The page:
Dinenage rejects MP's suggestion International Men's Day not taken seriously
An MP who complained that International Men's Day is not being taken seriously by the Government was sharply rebuked by the equalities minister.
Tory Philip Davies, who recently moaned that men are pandering to "feminist nonsense", accused the Department for Women and Equalities of having no plans for the event.
Women and equalities minister Caroline Dinenage said women could be forgiven for thinking every day was Intentional Men's Day, as she reassured him that equality is not a "zero-sum game".
She said this year the event would focus on male suicide, the biggest killer of men aged under 45.
Speaking during equalities questions in the Commons, she added: "While some women might be forgiven for thinking that every day is actually International Men's Day, this year it is in fact on November 19."
"I welcome any initiative that supports gender equality and its meaning in their lives."
Mr Davies replied: "So the answer is that you have no plans. Perhaps your department ought to take International Men's Day as seriously as the Prime Minister has.
"The Prime Minister says 'I recognise the important issues that this event seeks to highlight, including men's health, male suicide rates and the under-performance of boys in schools - these are serious issues which must be addressed in a considered way'.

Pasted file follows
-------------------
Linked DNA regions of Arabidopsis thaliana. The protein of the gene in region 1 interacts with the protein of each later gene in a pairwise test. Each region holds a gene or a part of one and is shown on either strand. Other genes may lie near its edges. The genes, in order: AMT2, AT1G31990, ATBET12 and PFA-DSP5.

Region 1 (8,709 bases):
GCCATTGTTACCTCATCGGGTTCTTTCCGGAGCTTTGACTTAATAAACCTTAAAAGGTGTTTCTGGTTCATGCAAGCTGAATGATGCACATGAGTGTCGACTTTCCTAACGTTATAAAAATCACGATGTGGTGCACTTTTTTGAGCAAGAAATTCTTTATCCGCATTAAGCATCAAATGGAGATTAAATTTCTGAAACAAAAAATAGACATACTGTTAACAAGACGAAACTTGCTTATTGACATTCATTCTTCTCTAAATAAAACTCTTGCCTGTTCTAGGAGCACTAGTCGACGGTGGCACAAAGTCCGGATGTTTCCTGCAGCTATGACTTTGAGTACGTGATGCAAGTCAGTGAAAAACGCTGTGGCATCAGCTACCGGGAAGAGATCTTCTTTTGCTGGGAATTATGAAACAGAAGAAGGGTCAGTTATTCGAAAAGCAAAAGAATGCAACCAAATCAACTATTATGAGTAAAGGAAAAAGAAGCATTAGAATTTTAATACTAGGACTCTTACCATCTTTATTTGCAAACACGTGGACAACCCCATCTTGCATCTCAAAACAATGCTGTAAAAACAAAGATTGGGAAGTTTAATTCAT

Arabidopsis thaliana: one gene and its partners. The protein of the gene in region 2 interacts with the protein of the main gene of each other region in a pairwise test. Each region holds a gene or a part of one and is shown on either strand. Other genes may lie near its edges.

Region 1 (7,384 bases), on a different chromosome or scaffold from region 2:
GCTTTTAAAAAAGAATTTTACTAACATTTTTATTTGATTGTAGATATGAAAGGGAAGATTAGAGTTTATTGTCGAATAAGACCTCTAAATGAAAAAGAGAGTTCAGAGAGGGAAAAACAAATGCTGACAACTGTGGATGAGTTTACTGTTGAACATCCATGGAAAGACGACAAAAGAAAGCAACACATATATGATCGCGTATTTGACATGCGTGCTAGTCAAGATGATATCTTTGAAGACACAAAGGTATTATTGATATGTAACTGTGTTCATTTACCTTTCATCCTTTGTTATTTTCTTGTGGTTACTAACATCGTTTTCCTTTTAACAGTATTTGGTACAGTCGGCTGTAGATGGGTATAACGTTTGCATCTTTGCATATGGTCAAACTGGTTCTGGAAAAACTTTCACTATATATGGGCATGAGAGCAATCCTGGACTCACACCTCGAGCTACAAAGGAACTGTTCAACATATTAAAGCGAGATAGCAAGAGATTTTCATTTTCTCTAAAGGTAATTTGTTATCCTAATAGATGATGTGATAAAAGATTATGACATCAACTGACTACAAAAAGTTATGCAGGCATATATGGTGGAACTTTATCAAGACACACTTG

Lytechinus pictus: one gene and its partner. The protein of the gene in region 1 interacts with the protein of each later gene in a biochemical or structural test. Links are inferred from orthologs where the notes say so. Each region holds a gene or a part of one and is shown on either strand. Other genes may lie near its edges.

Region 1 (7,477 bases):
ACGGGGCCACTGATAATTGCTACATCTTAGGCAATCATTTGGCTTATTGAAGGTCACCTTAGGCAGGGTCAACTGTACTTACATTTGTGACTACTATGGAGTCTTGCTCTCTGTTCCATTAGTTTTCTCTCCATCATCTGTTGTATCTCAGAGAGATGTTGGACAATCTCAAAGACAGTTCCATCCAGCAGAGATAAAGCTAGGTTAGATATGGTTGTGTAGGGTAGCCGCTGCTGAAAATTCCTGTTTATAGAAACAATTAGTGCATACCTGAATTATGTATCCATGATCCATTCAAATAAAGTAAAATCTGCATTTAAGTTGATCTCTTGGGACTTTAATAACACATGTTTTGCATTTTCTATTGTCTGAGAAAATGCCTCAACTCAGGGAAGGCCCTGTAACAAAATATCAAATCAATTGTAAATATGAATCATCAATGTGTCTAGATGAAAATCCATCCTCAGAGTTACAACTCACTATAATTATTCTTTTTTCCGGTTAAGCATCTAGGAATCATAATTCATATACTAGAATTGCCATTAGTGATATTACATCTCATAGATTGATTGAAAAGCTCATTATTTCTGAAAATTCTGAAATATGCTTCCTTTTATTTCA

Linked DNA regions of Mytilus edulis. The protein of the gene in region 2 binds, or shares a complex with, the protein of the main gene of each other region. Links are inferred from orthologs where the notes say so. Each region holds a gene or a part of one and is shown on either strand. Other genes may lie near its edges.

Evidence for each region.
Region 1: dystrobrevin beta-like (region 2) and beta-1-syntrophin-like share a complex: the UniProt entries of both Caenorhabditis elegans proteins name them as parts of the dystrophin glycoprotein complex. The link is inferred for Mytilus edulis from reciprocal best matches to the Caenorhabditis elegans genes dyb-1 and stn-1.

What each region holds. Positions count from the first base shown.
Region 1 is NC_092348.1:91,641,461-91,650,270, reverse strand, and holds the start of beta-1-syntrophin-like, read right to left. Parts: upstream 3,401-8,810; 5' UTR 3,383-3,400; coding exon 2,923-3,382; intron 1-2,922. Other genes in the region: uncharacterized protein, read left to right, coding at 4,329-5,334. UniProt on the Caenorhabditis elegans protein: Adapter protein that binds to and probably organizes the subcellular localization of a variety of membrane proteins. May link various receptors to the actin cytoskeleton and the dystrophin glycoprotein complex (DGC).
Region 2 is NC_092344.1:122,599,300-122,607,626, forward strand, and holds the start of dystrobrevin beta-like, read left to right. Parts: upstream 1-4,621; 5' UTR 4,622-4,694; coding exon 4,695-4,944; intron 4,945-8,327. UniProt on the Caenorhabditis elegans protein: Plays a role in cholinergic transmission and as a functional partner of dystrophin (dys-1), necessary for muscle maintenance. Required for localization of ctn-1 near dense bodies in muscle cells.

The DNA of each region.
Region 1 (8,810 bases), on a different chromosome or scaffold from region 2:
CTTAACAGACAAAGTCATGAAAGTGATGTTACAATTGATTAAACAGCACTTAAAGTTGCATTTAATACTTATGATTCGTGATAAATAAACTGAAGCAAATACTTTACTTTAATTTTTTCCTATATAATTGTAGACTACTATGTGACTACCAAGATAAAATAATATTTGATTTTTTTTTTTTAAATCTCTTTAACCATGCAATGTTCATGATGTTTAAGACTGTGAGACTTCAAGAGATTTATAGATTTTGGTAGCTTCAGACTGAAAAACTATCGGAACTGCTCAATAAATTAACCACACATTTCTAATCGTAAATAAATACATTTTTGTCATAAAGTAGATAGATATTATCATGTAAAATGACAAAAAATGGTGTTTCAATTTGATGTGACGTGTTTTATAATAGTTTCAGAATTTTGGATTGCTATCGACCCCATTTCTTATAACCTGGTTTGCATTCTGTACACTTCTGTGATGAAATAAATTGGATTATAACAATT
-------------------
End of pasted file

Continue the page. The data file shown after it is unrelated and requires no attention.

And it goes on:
"Why is International Men's Day not as important to this minister as it is to the Prime Minister?"
Earlier this year Mr Davies spoke at an event for anti-feminism party Justice for Men and Boys, where he complained the drive for "so-called equality" favours women, who want to have their cake and eat it.
Ms Dinenage said Mr Davies was being "a little unfair", adding: "Parents of sons up and down this country, including myself, will all be concerned and conscious about the issues you've mentioned, and indeed the Prime Minister's mentioned.
"However, I am also aware that there are parts of the world where girls are routinely subjected to genital mutilation, forced marriage and sexual violence.
"For me equality is not a zero-sum game."
To cheers, Labour's Christian Matheson said International Men's Day is an opportunity for fathers of daughters to express concerns about why those daughters might have to wait another 30 years for equal pay.
"Or to give men the platform to express concerns as to why there continues to be a problem in this country and abroad of violence against women and girls."
Ms Dinenage encouraged backbenchers to bid for parliamentary time to mark International Men's Day.